we stepped aboard onto the ancient bus to which we were pleasantly surprised there were actually fold out seats for the people in the middle. Luxury. If we had have known what was in store for us however, we would never have stepped foot on that bus.
So we had been driving for around 45 minutes on bumpy scary roads when we came to an abrupt stop. The same thing had happened the previous day on the way to Sagada due to passing traffic and the road not being wide enough, and being made from crumbly chalk. Therefore we thought nothing of it and sat and waited. And waited. And waited. After around an hour had passed Katie decided to walk to the front of the queue to see what the hold up was. It turned out that the line in front of us was made up of only 7 or 8 vehicles, including all of the Sagada-Baguio buses that had left that morning. Seeing these vehicles filled her with dread of the wait that was to come. She got speaking to some guys from the US from an earlier bus, who informed her that we were waiting for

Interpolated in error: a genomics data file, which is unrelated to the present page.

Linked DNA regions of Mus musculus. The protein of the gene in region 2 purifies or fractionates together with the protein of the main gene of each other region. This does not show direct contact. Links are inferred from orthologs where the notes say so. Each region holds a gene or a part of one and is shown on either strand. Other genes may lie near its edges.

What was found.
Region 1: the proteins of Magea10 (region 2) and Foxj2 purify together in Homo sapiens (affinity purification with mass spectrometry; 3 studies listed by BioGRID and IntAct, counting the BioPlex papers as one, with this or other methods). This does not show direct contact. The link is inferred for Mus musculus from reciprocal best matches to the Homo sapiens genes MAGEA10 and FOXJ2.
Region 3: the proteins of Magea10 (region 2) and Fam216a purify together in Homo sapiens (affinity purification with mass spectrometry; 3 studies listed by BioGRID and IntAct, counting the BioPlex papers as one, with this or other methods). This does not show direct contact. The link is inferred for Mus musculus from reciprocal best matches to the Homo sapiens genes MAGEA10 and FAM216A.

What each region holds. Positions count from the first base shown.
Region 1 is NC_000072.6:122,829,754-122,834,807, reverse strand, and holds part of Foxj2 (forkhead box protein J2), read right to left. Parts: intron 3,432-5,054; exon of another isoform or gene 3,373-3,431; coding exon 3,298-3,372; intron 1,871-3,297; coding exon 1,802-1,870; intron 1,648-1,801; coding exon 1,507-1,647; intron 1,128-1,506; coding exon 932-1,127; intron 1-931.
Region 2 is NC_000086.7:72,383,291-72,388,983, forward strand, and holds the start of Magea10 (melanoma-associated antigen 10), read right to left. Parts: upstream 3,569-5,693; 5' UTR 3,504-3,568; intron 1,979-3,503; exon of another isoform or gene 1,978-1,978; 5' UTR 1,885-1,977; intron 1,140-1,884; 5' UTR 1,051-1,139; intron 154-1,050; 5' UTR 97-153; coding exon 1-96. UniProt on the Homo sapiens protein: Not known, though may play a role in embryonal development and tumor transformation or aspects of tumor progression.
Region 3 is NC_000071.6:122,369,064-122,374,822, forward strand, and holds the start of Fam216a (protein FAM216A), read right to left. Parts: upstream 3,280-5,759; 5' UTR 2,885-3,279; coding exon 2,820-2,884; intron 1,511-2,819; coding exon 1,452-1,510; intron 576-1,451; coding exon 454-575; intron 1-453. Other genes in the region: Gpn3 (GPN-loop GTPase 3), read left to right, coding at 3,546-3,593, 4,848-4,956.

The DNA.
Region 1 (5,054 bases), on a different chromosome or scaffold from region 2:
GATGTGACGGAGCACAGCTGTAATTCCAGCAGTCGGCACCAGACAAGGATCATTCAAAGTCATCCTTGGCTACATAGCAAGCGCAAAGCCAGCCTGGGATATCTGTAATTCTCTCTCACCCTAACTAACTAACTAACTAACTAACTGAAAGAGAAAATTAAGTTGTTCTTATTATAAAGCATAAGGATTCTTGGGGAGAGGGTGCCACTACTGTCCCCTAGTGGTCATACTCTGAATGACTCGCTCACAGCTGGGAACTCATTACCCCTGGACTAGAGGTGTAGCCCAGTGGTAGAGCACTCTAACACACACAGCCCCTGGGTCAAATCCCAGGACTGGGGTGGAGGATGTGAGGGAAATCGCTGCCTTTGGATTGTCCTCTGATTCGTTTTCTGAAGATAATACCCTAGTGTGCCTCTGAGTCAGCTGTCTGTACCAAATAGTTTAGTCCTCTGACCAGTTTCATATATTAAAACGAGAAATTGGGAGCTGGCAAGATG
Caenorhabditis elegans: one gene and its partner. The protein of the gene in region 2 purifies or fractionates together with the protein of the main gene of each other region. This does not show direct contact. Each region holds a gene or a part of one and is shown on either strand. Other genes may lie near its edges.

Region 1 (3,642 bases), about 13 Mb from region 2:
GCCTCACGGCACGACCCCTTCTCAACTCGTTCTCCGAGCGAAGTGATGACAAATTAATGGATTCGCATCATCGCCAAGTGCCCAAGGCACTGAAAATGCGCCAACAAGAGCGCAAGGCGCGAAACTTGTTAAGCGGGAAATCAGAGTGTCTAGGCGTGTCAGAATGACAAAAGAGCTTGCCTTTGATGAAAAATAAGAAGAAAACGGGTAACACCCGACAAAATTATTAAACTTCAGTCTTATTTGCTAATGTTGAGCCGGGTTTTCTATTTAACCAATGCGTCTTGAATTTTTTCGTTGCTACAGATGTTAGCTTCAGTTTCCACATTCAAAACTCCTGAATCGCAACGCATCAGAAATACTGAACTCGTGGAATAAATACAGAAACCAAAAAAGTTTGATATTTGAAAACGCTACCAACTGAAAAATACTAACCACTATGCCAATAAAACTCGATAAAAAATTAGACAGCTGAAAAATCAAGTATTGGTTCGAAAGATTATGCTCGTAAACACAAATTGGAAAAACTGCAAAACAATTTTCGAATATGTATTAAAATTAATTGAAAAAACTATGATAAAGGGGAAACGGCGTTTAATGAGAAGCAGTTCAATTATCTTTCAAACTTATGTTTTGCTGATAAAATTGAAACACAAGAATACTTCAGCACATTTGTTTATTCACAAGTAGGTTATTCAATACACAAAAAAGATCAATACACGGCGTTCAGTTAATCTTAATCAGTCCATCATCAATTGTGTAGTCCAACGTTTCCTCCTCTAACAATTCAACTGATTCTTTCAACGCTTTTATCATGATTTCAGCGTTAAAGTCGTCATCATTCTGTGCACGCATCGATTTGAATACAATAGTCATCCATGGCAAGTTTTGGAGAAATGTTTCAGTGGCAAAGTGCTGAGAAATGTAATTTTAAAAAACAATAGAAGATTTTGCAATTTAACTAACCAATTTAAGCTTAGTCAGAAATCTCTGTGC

the road to be built. Obviously this seemed completely absurd so she continued on down the zig-zagging track to where all of the drivers were hanging around chatting, where she recieved confirmation of this fact. She inquired as to the reason of the hold up, and was pointed towards a bunch of workmen who didn't seem to be doing a lot of anything. There just seemed to be no sense of urgency. So anyway it turned out that we had initially been waiting for the road to be built (reinforcement was being held in place with precarious shuttering and boys with bare feet) when somewhere amidst the chaos, whilst attempting to excavate the wall using explosives, there had been a landslide. So now we were not only waiting for the road to be built, but also for the clearance of a landslide. And it came to light that the landslide which had occured was coming directly from the road which we were stationed on, just 100m back, as the roads zig-zagged down into the foot of the valley. We ended up waiting for around 5 hours, the highlight of which was having to use the toilet in a local house